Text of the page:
By Lisa Daniel
American Forces Press Service
Feb. 14, 2008 - The Iraqi government's passage of three bills, including a 2008 budget, marks a historic turning point toward peace, stability and self-governance in the country, U.S. and Iraqi officials said. A provincial powers law represents "an important step toward framing the balance the Iraqi people seek between central government authority and the strengthening of local governments," said a joint statement issued yesterday by Multinational Force Iraq and the U.S. Embassy in Baghdad. The statement called the law a "historic compromise."
The statement, by the top military and diplomatic officials in Iraq, also praised the council for a general amnesty law that addresses the scope of eligibility for amnesty for Iraqis in Iraqi detention facilities. The law will "further encourage reconciliation and respect for the rule of law," the joint statement said.
"There is still much important work ahead for the people of Iraq and their government," the statement continued. "There is also still more to learn about how this legislation will be implemented. Nevertheless, these legislative actions reflect a significant commitment to address important issues and find political bases on which to move forward."
Iraq's Council of Representatives passed a $48 billion budget for 2008 -- a 17 percent increase over the 2007 budget -- that allocates significant increases in funding for security, investments and construction to distribute throughout the country. It also increases the allocation to the Kurdistan regional government from $1.6 billion to $2.7 billion.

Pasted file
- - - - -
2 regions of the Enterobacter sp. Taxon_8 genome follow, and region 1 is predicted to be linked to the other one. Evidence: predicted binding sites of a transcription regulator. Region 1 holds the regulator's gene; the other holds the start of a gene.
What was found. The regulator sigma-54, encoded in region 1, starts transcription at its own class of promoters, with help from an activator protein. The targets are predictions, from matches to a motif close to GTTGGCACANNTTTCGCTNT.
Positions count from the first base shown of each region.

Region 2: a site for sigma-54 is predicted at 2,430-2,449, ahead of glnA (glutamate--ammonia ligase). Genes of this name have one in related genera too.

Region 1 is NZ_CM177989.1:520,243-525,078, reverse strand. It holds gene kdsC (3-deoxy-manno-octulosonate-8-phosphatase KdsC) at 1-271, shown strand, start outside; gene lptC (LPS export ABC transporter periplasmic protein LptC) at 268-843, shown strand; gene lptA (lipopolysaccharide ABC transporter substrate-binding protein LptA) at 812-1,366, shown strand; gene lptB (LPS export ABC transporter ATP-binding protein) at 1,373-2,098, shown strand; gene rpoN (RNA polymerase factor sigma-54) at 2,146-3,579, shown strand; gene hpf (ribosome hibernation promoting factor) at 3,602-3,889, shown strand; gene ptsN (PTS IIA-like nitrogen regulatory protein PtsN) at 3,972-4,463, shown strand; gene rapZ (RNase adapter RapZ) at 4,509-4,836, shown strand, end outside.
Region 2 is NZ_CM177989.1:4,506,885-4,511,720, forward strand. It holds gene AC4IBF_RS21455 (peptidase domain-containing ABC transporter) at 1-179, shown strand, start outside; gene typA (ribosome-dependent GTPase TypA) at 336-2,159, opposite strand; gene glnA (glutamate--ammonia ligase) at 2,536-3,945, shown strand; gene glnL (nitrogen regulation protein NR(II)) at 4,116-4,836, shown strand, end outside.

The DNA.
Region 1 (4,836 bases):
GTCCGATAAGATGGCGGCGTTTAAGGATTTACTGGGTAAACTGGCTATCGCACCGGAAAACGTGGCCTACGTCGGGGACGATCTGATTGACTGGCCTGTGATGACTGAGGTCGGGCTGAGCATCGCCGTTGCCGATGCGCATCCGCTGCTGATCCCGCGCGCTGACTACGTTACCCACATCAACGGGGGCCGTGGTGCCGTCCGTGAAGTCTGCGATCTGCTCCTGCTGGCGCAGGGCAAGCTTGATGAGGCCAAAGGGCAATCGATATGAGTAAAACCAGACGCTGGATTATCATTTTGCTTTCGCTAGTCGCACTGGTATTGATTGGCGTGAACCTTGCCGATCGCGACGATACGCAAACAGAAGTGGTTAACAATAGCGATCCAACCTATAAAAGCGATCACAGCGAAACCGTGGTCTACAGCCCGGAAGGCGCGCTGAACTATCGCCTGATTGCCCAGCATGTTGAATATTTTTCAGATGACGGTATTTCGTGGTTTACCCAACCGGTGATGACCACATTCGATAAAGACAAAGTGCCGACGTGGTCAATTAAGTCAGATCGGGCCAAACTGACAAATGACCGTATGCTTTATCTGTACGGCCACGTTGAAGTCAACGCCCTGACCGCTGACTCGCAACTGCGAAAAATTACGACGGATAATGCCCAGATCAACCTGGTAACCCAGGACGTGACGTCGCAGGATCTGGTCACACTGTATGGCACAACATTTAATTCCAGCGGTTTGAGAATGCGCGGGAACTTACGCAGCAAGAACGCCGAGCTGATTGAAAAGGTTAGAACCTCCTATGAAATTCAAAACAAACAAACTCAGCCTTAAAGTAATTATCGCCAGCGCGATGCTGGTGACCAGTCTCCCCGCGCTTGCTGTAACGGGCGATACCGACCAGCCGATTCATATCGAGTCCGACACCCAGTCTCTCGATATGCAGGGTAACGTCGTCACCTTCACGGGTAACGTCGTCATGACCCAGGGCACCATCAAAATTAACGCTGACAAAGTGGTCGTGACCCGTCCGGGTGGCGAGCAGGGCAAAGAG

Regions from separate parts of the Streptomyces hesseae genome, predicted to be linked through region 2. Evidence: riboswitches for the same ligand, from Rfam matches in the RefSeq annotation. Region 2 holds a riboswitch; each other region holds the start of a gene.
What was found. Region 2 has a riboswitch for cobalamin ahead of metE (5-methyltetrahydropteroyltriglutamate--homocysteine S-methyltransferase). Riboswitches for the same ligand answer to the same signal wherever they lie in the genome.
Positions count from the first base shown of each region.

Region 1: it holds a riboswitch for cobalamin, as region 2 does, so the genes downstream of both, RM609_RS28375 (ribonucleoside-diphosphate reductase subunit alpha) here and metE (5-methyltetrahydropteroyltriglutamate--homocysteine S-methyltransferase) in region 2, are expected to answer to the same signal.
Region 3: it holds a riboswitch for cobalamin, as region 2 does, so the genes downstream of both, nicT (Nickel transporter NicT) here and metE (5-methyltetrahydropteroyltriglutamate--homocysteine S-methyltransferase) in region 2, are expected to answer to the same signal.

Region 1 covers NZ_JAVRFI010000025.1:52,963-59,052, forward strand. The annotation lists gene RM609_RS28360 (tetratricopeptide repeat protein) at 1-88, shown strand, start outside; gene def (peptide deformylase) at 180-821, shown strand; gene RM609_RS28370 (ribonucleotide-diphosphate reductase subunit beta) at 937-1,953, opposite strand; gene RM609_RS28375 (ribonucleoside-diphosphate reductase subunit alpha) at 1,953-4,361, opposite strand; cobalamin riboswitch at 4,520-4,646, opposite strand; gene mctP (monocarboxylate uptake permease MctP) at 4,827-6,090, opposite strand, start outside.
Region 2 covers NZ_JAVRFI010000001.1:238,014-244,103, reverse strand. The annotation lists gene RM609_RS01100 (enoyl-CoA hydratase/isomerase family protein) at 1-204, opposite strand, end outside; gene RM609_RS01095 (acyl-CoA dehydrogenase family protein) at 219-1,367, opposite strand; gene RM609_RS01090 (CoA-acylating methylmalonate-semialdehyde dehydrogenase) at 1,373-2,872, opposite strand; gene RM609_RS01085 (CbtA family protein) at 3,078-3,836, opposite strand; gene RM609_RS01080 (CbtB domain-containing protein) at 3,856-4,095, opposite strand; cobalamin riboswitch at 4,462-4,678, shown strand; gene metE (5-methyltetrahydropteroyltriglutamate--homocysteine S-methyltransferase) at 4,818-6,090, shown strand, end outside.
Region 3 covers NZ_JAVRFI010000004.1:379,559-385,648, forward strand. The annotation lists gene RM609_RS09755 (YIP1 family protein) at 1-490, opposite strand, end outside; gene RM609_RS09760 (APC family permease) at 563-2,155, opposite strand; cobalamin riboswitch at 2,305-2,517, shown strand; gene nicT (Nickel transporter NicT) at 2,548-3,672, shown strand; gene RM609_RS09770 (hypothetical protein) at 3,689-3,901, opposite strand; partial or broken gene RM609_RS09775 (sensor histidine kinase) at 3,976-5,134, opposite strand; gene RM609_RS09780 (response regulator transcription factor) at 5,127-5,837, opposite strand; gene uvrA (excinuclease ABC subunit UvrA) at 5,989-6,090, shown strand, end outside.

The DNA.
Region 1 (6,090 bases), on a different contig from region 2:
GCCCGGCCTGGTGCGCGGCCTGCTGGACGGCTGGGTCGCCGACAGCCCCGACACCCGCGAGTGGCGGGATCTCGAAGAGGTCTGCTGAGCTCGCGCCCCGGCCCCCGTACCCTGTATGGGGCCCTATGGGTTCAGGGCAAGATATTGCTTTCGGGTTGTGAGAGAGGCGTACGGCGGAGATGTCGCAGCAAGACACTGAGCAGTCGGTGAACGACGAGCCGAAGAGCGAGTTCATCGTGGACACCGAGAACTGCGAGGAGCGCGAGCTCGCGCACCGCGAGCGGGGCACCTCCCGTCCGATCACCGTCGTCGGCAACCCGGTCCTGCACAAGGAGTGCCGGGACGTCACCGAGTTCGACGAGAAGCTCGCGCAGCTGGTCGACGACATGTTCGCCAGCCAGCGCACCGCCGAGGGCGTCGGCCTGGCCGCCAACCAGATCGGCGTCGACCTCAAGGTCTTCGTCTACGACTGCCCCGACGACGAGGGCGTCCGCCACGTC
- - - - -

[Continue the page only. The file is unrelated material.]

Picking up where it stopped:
The budget is "a significant milestone" in Iraq's transition toward using its own resources to provide for security, economic reconstruction and essential services, according to a White House briefing paper.
The provincial powers law in the legislative package sets in place a framework for Iraq to hold provincial elections by Oct. 1. Under the law, the Council of Representatives has 90 days to pass election laws. Early provincial elections are expected to appeal to Sunni Arabs and others who boycotted the 2005 elections, officials said. The law also delineates the authority of Iraq's central government in Baghdad to its 15 provinces -- a move White House officials called "groundbreaking" in the Middle East region.
Passage of the three bills showed that Iraq's major political parties could work together and make compromises. "We have proven today that Iraqis are just one bloc," Parliament Speaker Mahmoud Mashhadani said following the votes, according to the White House paper.
U.S. Secretary of State Condoleezza Rice said the legislation shows that political progress made on the local level is affecting Iraq's national government. "We thought that it would be the national level downward. In some ways, it's been the local level upward that has put pressure on the Iraqi national leaders to be responsive."